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Springing the 1911...

bruce martindale
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Post by bruce martindale Wed Aug 26, 2020 8:49 pm

I suspect that for each level of recoil, there is an optimum recoil spring. This aids in maintaining lockup and hence accuracy while allowing the gun to function. Light springs may be poor shooters while too heavy won't cycle.

As a guide I am seeing a nice fit with a 10# and 3.5 BE with 200s. It helps with follow through.

I realize that friction from lockup comes into play buy suspect it's less of an issue.

For 200s:

3.7 needs...

3.9 needs...


bruce martindale

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Join date : 2011-07-29
Location : Upstate NY


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Post by JKR Thu Aug 27, 2020 8:19 am

Much seems to depend on the individual pistol. With 3.5 BE I’ve had one that functioned perfectly with a 13# spring and another that needed a 10 #. I use a 20# mainspring in my wadguns and go as heavy on the recoil spring as function will allow. I’m using a 13# flat wire spring with a full length guide rod on my current wad gun. This is a very tight pistol but still functions perfectly with 3.5 BE/200swc.


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Post by David R Thu Aug 27, 2020 11:40 am

I find a 13 lb works quite well. 

I went to flat wire and the 12 was way too short and wimpy.
I went to 15 lb flat wire in my wad gun. I have an SRO slide mounted dot and it locks up really tight.  4.0 WST or 4.0 Bullseye and a 200 SWC.  It operates with most anything.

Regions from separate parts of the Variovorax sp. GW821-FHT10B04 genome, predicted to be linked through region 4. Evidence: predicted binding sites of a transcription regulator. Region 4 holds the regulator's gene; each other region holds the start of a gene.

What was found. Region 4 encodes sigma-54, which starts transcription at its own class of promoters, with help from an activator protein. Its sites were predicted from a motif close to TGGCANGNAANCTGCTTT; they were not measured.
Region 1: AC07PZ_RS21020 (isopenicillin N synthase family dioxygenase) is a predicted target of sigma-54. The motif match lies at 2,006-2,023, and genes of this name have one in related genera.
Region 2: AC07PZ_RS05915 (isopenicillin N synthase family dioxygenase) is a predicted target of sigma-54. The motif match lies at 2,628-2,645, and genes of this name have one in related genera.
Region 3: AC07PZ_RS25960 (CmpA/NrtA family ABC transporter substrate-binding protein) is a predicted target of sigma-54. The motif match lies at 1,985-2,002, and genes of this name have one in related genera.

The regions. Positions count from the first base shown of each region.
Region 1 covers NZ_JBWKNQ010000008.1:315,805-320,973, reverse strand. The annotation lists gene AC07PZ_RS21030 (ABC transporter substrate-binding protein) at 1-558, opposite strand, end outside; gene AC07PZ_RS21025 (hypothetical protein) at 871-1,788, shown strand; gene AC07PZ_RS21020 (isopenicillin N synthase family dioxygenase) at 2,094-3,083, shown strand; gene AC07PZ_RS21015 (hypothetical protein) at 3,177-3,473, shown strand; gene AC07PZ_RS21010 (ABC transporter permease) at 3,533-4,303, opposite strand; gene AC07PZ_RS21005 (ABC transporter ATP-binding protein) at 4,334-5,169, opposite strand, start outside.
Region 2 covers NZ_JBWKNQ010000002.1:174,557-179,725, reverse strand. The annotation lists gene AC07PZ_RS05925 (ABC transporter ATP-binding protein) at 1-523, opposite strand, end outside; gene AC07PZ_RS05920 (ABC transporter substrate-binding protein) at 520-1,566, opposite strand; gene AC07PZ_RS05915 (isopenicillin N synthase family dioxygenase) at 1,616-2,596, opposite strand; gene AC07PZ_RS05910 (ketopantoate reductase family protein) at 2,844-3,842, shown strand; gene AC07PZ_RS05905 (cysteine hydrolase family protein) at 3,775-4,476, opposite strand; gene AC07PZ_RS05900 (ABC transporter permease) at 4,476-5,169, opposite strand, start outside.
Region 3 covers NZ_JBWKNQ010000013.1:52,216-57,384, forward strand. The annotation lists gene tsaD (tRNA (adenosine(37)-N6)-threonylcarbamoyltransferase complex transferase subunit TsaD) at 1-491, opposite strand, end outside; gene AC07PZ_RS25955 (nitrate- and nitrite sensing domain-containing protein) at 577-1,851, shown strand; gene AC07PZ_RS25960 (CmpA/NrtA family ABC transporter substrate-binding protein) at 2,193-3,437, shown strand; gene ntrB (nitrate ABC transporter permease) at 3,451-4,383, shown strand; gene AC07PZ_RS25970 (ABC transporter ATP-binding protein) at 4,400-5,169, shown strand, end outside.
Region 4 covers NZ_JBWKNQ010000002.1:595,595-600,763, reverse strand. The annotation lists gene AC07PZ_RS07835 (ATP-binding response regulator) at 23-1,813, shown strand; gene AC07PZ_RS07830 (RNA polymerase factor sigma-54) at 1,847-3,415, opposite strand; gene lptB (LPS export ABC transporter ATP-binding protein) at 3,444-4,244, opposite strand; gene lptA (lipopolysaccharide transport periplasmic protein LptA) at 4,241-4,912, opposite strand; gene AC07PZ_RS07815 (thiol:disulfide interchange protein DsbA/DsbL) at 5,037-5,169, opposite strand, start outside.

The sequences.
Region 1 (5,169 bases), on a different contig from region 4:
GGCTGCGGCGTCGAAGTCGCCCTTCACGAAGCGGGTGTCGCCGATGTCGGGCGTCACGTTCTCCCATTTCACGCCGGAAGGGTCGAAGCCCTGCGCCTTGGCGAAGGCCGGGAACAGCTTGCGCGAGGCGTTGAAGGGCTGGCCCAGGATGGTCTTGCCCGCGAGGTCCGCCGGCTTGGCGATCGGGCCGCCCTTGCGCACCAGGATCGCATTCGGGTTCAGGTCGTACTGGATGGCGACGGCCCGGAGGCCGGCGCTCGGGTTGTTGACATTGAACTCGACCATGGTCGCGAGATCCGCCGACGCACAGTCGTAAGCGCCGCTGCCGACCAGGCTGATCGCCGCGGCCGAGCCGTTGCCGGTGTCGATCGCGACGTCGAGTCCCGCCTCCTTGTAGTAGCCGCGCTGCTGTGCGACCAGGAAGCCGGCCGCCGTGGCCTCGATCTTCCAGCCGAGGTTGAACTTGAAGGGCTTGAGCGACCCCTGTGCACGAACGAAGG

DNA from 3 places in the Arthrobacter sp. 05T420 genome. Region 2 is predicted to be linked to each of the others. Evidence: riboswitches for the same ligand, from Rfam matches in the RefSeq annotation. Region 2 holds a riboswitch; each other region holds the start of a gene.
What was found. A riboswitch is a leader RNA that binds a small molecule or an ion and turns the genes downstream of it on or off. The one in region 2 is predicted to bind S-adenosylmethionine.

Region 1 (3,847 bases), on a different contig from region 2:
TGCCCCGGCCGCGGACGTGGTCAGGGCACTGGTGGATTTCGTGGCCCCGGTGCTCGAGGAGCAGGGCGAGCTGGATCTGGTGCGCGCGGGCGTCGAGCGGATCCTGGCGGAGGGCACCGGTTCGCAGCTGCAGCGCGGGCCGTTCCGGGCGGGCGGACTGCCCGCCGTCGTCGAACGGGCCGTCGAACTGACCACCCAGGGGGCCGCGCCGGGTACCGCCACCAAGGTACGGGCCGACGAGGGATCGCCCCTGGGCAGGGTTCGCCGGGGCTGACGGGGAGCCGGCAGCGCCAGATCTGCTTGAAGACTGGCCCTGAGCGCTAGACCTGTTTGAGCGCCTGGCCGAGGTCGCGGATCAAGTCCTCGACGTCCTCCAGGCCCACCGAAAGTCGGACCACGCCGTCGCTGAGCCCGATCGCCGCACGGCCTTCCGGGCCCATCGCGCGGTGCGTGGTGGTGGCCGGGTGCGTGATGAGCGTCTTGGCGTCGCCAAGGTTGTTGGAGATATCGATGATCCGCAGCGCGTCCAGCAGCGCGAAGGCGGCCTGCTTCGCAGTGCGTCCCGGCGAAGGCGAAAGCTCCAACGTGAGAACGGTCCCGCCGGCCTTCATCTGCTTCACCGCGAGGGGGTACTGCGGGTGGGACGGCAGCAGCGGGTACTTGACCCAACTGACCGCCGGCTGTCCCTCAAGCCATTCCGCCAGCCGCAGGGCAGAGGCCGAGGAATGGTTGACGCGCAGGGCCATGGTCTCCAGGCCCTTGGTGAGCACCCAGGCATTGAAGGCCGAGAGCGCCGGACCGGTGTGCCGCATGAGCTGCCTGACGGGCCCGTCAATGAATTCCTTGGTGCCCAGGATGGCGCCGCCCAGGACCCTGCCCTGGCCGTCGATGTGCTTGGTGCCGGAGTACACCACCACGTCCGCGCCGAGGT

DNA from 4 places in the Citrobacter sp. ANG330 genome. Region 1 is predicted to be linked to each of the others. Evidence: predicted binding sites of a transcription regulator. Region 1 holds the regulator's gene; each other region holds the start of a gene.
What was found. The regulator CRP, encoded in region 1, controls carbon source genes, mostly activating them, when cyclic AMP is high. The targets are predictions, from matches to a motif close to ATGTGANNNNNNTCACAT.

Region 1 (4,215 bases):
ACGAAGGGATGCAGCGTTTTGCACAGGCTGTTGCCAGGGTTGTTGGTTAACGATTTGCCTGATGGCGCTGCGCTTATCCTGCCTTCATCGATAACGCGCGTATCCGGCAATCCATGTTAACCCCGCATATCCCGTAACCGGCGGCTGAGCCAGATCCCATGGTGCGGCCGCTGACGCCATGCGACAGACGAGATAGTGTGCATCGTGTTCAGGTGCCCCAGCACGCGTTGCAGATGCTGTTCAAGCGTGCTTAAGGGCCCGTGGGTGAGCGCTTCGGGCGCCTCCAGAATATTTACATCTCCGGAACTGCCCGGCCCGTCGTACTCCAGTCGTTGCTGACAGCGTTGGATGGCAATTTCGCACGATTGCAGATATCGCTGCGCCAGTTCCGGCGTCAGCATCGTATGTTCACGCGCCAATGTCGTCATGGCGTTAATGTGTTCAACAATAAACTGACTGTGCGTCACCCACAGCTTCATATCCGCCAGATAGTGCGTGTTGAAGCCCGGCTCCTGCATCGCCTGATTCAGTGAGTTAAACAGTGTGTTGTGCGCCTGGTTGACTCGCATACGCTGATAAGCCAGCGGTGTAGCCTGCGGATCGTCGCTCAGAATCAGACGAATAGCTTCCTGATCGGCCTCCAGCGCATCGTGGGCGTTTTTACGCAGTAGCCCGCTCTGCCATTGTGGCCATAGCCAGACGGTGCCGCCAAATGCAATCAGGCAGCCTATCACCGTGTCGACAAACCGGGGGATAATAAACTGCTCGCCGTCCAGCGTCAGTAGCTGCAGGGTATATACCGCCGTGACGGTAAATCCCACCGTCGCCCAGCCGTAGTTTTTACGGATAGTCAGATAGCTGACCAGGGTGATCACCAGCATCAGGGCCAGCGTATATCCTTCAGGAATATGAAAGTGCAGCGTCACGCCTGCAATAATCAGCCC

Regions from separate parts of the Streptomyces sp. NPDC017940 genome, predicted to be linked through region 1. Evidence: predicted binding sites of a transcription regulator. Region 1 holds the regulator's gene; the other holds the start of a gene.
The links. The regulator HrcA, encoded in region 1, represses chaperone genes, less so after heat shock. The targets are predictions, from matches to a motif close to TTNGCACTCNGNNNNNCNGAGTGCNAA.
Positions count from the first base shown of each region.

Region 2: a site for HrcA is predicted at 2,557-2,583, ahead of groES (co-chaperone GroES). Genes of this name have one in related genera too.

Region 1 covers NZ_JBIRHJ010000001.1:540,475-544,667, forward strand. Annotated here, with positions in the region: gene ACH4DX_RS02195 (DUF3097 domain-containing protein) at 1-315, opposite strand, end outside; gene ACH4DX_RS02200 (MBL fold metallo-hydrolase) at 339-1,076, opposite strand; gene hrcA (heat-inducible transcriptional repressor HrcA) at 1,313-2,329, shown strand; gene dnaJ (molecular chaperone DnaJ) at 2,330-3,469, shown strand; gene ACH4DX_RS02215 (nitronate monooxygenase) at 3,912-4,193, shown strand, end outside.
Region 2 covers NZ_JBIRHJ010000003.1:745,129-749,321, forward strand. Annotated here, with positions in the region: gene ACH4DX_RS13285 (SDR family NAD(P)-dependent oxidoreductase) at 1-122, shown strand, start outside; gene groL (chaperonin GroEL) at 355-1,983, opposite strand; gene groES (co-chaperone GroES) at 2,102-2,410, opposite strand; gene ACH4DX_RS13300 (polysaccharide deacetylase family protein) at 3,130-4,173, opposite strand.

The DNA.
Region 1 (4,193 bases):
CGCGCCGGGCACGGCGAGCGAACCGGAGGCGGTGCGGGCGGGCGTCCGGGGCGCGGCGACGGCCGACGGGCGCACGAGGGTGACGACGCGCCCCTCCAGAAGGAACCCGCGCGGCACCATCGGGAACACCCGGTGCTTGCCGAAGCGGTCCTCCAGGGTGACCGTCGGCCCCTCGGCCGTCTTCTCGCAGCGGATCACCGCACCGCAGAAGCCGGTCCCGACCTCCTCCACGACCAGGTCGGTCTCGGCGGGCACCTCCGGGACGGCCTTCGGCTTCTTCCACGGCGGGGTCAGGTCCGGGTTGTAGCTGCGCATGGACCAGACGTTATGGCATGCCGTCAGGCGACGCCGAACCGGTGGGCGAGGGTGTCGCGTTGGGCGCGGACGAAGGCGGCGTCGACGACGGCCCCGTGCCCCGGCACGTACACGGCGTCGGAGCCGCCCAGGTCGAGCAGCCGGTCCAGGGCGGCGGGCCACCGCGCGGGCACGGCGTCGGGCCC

I went to a 17 flat wire for my general purpose 45.  It will shoot 4.0 WST or 4.0 Bullseye  with a 200 SWC.

If you go to Wilson Combat there is a short note to find the heaviest spring it will function with and go one lighter.   They have kits of different weight springs.

David R
David R

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Post by rreid Thu Aug 27, 2020 9:30 pm

You might also need to look at the mainspring and the radius of the firing pin stop. The main job of the recoil spring is to put the gun into battery. If it short strokes with, say, a 12# spring, and doesn't go into battery 100% with a 10#, you might get it to work with the  12# and a lower mainspring.

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Post by Larry2520 Thu Aug 27, 2020 9:51 pm

When you reduce your recoil spring you're going to want to install a buffer on your guide rod! You won't be sorry.


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Post by Tripscape Thu Aug 27, 2020 10:25 pm

As it was said, recoil spring brings the gun fster into battery, but it also slows slide recoil impulse. The more delay in the recoil impulse the less perceived recoil. However, the gun is the sum of its parts. The more squared the radius of firing pin stop the quicker it stops the slide, but the worse is the racking of the slide. The more robust the mainspring the faster it has the hammer stopping the slide, but the harder it is to cock the hammer. The more robust the recoild spring the faster it stops the slide, but the more forward slap of the slide and the more force of getting bullet out of magazine and into the chamber = more possibiity of malfunctions. Everything has to be set up to work in harmony and unfortunately no 2 guns are the same just due to geometries of all parts. There are some winning combinations though. Personally I like easy racking of slide and hammer as the less force you use between the shots the more relaxed your hands are for shooting. So I round off firing pin stop as much as I can, use 16-19lb mainspring for a beautiful hammer and trigger action, then 13lb recoil spring to compensate the tension I took off the rear end. This way the gun feels smooth all around. Other way to do this is to put a more square firing pin stop, like a 20-23lb main spring and a 8-10lb recoil spring. So more tense on the back end but easier on the front end. This will work better on wadcutter rounds to slide them into the chamber with less force nice and easy. I hope I am making it undestandable.


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